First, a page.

The next time you fly, the sneezing, sniffling passenger might not be the only risk to your health. A recent study by the Department of Biological Sciences at Auburn University has shown that dangerous bacteria – like MRSA and E.Coli can survive for days on airplanes.
In a two year study to determine how long MRSA and E.Coli could survive on commonly touched surfaces. Researchers collected samples from armrests, the fold down tray, the seat, toilet handle, the seatback pocket, and the window shade.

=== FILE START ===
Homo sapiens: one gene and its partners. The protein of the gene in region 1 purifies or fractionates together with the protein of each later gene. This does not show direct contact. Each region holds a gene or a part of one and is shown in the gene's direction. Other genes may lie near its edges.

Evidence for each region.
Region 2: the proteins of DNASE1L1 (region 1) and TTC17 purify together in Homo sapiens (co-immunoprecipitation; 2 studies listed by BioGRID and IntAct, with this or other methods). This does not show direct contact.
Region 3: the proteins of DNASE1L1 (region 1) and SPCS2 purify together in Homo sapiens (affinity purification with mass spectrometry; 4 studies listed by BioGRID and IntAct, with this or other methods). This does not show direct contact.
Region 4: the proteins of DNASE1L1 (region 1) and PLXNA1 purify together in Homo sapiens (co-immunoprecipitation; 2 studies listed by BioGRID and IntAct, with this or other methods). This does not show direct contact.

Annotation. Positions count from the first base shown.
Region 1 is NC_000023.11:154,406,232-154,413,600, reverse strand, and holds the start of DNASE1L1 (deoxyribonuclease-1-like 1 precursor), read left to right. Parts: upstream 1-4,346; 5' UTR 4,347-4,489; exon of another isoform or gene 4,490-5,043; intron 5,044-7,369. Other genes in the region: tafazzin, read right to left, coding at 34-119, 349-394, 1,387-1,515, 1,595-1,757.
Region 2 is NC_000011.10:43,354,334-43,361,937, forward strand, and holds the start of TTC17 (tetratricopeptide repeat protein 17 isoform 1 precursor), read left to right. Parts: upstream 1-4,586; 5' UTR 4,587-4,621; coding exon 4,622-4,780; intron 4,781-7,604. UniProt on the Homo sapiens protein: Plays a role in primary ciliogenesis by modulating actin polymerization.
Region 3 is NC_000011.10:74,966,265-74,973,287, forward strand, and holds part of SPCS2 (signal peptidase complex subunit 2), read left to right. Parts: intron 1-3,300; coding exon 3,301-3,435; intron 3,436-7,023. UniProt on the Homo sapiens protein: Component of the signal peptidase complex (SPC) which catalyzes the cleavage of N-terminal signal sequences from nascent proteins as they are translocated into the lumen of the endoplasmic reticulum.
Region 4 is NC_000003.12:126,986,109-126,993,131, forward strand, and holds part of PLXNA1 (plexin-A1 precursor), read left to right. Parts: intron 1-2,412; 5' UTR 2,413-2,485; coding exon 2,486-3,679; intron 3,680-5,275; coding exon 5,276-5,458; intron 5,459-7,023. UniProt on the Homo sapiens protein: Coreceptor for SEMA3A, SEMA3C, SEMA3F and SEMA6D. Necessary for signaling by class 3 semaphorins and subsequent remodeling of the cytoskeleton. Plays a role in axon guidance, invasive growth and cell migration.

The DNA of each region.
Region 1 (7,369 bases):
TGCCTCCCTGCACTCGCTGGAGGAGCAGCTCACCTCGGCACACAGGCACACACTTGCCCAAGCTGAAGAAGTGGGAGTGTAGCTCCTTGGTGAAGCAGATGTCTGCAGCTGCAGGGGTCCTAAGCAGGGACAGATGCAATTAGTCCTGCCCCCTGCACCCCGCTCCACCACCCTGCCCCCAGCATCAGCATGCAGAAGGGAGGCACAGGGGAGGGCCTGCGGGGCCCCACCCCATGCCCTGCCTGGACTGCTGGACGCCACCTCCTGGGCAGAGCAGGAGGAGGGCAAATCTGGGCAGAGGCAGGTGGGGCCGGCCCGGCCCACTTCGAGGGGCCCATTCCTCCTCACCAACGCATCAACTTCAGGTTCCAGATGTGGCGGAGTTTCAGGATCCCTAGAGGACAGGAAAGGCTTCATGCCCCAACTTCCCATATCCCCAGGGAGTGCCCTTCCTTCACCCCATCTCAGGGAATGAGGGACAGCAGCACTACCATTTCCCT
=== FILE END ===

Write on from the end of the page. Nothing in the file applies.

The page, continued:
When researchers examined the samples, they found MRSA survived for up to 7 days on the back of a seat, while E.Coli was able to up to four days on an armrest.
While airlines are working on how to minimize passengers exposure to potentially dangerous bacteria, experts suggest you can reduce your risk of catching something next time you fly by washing your hands frequently when you travel and wiping surfaces down with hand sanitizer.